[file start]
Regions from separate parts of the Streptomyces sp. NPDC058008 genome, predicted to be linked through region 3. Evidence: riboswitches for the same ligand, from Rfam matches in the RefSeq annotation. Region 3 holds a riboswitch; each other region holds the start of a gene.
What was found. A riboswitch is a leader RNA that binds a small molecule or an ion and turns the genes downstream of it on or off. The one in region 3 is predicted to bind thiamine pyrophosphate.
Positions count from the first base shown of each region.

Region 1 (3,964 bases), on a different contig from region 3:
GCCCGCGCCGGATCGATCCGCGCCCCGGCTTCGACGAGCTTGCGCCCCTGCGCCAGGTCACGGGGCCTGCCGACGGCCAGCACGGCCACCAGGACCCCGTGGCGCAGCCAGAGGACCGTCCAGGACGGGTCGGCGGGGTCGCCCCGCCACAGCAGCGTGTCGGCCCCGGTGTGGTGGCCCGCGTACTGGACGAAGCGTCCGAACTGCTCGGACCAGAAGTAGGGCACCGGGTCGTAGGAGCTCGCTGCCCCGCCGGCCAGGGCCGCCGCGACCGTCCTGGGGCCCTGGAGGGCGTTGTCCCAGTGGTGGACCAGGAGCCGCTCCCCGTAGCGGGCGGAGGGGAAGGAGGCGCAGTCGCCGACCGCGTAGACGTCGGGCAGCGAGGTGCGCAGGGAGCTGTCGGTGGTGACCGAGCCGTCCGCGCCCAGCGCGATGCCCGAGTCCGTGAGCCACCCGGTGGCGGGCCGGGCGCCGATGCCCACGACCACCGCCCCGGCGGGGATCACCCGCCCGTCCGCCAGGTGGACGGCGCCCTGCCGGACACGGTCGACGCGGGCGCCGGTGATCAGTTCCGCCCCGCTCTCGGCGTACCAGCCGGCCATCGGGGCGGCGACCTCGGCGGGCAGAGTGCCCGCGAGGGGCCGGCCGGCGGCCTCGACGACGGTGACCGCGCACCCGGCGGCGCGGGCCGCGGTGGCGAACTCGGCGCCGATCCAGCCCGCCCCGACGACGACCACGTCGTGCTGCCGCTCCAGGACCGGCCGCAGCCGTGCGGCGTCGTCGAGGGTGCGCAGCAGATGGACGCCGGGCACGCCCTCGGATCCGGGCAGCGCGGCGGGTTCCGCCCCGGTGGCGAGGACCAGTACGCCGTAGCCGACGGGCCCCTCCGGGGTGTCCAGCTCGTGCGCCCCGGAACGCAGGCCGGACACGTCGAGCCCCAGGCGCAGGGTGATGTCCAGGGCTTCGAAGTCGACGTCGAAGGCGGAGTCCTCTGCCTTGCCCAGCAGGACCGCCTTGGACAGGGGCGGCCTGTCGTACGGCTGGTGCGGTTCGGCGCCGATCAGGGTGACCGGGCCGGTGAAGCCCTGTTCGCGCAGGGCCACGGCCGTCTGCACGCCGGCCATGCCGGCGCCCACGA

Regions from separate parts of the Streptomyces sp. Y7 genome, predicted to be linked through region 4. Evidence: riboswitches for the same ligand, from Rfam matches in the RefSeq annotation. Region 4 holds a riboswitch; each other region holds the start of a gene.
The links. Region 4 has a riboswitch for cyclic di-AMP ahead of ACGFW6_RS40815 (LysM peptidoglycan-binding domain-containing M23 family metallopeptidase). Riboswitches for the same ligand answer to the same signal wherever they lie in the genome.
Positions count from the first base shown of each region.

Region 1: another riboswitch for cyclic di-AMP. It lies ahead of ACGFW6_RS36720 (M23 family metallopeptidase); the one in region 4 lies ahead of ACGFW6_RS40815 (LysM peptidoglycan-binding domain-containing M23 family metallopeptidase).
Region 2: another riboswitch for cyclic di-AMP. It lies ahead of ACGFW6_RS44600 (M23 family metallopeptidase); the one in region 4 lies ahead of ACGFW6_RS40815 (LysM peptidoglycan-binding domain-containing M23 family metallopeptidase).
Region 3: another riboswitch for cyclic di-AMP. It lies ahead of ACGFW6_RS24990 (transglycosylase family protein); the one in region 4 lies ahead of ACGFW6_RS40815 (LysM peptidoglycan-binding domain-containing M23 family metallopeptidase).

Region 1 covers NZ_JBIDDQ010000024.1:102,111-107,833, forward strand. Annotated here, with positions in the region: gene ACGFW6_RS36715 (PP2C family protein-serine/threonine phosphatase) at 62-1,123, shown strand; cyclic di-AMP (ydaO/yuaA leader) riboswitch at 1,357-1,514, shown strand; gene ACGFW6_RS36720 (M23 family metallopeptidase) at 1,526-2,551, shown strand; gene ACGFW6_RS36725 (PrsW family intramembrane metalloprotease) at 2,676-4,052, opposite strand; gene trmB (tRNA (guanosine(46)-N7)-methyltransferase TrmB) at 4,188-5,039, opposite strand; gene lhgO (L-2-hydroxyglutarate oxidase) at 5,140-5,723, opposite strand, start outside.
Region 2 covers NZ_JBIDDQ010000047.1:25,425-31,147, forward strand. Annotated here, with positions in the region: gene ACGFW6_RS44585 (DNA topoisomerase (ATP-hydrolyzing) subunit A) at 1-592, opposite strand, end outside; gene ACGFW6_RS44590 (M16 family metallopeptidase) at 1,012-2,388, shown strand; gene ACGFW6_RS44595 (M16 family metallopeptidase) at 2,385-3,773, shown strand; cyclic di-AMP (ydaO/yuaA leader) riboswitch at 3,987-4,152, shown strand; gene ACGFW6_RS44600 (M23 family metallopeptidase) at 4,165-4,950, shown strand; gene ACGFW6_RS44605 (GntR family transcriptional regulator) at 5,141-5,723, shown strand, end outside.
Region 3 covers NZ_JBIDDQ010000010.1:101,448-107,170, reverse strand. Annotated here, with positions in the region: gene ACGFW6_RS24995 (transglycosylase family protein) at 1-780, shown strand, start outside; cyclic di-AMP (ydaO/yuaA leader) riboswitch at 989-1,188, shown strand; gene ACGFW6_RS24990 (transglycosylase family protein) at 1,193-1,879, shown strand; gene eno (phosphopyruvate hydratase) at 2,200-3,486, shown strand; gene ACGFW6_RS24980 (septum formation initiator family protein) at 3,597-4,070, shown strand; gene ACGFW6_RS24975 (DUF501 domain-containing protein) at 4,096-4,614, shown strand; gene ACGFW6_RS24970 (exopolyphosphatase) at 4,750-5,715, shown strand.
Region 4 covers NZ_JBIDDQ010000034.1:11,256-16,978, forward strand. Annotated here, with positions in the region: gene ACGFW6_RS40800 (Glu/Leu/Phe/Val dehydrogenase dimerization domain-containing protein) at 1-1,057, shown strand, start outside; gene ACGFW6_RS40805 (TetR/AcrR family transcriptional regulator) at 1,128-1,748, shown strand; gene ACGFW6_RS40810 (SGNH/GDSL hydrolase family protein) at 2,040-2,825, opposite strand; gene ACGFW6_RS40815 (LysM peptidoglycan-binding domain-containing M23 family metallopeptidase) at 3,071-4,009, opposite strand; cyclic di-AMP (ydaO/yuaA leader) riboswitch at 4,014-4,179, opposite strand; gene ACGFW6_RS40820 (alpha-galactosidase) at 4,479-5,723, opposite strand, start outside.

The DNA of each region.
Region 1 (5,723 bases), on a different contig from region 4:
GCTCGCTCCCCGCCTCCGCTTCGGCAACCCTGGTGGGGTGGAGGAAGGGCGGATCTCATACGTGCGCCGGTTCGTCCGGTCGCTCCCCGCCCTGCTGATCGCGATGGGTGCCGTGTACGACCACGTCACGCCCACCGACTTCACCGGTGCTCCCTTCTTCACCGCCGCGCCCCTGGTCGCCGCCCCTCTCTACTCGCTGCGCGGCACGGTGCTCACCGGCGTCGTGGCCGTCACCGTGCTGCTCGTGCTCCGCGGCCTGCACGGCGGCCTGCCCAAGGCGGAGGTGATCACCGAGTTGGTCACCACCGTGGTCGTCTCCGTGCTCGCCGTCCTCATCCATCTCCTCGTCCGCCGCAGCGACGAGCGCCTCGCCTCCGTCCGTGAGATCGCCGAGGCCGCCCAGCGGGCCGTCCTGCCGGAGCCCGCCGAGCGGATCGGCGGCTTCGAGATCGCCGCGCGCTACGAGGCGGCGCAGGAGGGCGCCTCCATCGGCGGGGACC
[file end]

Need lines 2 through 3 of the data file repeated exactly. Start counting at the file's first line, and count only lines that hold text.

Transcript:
What was found. A riboswitch is a leader RNA that binds a small molecule or an ion and turns the genes downstream of it on or off. The one in region 3 is predicted to bind thiamine pyrophosphate.
Positions count from the first base shown of each region.